Young people are not voting because they don’t know how to.
Will political literacy increase political engagement from the youth? Since the votes were cast on the 8th of May, it has been nerve-wracking watching the inconsistency of the results but we are now in the final stretch. The IEC records show that over 26 million of the population was registered to vote; however, statistics have clearly shown that not everyone is voting, especially young people. Why is that?
I’m one of the young people who did not register to vote and I have always based my reasoning on my ignorance but this time I really questioned myself. I came to a realisation that I actually don’t know anything about politics. If I decided to change my attitude about not voting, who would I vote for and why? I have never been able to find my place in political discussions; I looked at politicians as old people in suits and luxury cars and felt there was no room for me to participate, therefore I remained indifferent. However, now that I’m concerned about things happening around me, I don’t change the news channel when politics come up but I still remain in the dark about it.
Doing research for this article forced me to read up on some basics of politics and I asked myself why I was never taught about this in High School. If it’s important for me to learn about the speed of a free falling object or finding the angle of a shape, then I’m sure it should be equally (if not more) important to know about the president and ruling party of the country I live in. So, why is political literacy not a compulsory subject in high school?
Another equally important subject in high school is History. History is currently offered in high school but students are allowed to choose whether or not they want to study this subject. Most students choose not to do it because they feel it is associated with long and unnecessary essays and theories that are predominantly about non-South African history. In 2018, Basic Education Minister Angie Motshekga announced that History would be a compulsory subject in high schools from 2023. This subject will generally cover politics since it is a part of the country’s history but will it be enough?
The number of 18-19 year olds that registered to vote for this year’s elections has significantly declined since the 1999 elections. How different would the numbers of young people who are voting be if politics was taught in high school? And not in a way to persuade students to vote for the red or the yellow party but the fundamentals of politics such as the difference between a counsellor and a member of parliament. Students need to be taught about their right to vote, how to register to vote and what happens after people vote.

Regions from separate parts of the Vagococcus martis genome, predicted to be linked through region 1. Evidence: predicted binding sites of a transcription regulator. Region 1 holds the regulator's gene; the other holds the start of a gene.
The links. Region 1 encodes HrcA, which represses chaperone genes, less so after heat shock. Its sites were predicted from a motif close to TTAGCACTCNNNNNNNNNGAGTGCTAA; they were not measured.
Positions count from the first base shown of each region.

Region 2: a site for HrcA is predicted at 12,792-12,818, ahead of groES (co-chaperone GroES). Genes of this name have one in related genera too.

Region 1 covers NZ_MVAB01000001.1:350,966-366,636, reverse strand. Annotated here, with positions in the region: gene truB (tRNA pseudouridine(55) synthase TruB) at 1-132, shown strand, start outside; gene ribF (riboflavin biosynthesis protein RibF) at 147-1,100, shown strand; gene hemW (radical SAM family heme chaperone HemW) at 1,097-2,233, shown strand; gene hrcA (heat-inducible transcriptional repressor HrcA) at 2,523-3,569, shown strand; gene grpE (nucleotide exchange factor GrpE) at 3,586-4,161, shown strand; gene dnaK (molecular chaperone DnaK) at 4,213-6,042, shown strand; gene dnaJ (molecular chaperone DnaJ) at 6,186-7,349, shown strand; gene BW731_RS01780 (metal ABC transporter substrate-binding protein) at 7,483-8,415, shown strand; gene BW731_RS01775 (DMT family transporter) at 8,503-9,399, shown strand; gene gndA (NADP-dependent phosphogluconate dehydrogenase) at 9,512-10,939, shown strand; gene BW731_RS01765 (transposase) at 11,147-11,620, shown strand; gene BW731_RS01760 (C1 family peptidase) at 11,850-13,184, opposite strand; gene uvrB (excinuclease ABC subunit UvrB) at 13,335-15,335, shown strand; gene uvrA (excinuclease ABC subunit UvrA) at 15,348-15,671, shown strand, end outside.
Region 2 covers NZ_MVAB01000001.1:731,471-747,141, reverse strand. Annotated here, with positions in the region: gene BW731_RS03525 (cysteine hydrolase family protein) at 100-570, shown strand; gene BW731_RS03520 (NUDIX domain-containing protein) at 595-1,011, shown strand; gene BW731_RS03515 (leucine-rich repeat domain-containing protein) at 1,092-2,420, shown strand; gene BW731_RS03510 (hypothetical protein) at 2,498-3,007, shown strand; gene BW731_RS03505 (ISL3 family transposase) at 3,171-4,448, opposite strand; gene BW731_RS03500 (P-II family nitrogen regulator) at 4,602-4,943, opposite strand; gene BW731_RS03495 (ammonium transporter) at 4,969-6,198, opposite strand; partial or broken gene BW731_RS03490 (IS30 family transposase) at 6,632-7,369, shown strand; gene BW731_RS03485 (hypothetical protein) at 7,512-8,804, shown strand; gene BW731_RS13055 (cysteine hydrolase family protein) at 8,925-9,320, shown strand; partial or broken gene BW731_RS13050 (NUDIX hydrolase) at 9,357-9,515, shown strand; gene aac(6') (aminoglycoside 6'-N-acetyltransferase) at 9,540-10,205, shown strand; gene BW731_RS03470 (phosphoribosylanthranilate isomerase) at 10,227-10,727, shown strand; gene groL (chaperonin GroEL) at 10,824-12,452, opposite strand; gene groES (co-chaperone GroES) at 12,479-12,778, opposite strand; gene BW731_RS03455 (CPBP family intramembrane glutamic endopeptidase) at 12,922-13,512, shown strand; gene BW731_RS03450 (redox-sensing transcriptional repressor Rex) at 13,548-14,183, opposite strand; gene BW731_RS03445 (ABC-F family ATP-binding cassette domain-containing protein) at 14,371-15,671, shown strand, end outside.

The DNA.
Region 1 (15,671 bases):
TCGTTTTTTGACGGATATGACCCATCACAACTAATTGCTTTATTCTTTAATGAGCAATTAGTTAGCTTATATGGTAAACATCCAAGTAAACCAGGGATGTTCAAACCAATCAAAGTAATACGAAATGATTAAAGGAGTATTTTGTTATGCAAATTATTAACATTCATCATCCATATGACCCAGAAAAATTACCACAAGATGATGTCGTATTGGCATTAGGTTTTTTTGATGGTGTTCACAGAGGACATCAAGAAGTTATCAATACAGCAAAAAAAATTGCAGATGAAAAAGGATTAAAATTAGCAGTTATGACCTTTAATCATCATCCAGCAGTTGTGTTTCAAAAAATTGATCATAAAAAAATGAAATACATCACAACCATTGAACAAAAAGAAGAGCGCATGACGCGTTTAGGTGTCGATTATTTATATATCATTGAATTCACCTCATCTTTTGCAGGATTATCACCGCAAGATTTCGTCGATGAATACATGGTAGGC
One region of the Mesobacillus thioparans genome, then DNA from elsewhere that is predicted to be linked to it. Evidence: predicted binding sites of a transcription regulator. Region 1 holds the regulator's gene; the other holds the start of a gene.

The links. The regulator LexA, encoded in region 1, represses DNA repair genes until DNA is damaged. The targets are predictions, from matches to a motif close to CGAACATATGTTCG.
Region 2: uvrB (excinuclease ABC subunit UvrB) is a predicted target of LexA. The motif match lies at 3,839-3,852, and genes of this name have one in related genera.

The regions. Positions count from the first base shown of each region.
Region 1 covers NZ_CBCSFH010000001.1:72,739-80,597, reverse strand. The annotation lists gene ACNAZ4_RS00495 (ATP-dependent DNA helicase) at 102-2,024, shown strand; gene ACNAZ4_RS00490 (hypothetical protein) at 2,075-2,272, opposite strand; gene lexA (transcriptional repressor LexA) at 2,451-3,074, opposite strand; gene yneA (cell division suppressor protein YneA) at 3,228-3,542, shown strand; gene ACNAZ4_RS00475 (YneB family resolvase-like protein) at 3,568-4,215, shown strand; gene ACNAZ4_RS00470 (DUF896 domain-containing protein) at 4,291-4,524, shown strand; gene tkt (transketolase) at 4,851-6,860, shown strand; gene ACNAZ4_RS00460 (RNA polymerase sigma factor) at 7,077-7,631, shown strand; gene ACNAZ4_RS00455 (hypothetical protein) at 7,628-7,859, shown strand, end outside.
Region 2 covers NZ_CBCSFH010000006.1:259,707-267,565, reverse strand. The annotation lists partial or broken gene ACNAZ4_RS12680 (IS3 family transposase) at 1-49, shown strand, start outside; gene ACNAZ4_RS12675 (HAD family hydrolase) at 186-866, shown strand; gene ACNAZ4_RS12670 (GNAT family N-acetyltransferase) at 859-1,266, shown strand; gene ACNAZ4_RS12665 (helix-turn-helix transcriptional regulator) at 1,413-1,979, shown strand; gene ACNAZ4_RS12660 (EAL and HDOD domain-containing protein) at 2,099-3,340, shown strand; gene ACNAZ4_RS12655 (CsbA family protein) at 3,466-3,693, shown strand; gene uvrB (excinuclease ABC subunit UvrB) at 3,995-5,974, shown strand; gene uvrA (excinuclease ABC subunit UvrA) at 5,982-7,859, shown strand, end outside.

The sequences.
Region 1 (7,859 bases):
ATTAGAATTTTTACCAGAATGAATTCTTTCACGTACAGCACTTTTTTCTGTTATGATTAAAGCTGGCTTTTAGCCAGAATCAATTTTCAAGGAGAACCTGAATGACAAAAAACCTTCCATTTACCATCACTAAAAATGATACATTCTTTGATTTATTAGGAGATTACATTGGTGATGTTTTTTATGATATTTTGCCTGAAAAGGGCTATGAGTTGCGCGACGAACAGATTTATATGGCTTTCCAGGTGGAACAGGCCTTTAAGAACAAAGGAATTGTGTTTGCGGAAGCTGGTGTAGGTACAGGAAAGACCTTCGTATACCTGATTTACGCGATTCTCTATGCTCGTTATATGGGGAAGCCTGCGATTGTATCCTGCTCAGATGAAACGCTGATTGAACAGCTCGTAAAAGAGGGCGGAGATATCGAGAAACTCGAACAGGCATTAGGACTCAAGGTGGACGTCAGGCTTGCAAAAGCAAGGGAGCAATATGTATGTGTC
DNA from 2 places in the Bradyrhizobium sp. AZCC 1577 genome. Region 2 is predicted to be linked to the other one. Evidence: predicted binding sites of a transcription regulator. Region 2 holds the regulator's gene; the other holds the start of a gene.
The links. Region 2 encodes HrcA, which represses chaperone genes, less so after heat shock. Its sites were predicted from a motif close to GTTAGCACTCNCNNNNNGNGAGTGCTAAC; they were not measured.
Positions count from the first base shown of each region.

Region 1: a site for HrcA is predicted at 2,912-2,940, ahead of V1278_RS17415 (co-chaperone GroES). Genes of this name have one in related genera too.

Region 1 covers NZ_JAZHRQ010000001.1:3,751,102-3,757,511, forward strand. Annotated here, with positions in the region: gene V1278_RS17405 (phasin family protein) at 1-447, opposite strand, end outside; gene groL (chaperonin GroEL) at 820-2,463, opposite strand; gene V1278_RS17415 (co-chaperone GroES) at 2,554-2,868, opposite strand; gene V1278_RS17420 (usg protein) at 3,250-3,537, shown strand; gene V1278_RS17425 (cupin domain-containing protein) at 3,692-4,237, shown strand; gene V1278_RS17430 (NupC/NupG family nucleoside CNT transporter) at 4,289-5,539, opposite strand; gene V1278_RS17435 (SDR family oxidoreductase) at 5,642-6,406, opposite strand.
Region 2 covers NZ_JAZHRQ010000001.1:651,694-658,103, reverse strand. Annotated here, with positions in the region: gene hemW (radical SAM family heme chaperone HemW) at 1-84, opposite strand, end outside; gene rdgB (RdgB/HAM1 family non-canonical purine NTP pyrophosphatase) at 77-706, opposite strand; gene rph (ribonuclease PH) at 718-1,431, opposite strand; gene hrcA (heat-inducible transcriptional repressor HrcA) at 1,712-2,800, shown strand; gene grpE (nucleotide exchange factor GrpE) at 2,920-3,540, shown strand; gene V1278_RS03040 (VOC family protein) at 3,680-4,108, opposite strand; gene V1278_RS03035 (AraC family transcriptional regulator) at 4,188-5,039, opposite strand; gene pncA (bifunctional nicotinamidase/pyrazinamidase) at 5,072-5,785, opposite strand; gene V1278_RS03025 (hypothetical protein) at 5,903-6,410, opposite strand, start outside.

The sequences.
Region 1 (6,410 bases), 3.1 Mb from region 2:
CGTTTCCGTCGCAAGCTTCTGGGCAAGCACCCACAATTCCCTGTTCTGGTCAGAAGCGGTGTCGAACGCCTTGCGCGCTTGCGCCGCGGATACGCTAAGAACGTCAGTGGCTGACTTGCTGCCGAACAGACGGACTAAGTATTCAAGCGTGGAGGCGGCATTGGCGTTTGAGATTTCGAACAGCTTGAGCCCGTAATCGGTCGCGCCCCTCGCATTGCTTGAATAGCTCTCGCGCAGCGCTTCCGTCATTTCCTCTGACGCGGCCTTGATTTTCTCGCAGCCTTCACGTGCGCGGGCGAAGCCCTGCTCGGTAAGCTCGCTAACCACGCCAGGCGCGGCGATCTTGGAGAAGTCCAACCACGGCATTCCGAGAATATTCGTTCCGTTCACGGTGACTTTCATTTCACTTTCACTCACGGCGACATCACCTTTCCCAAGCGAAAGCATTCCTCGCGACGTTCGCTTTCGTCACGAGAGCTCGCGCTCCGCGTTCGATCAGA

Students in universities are more politically aware on how to exercise their rights as active citizens. This is because most universities have a Politics course that empowers students about political literacy. Political studies also help in sharpening thinking and communications skills. Movements such as #FeesMustFall and #RhodesMustFall are an indication that university students are more politically educated and know that they have the right to protest against unfair situations. It is rare that we hear about high school students protesting despite the fact that the educational system in the high school level is very poor. Do young people know the power of their ability to vote?
I realised people who know politics are passionate about it so they do their own research and that is easier for them. However, every single person should know about politics and the economy. The education system in high schools should extend their curriculum to teach the basics of politics and issues that affect their local communities. Schools could add politics to Life Orientation so that it could also become a relevant subject because it honestly didn’t prepare me for much in life.
Teaching politics in high school could motivate young people to engage and participate in the elections in greater numbers. Currently the youth has been developing their political understanding through social media, however, that has only been providing bias knowledge. Adding political literacy as a compulsory subject could educate students, aid them in forming political opinions and exercising their right to vote in order to benefit the country.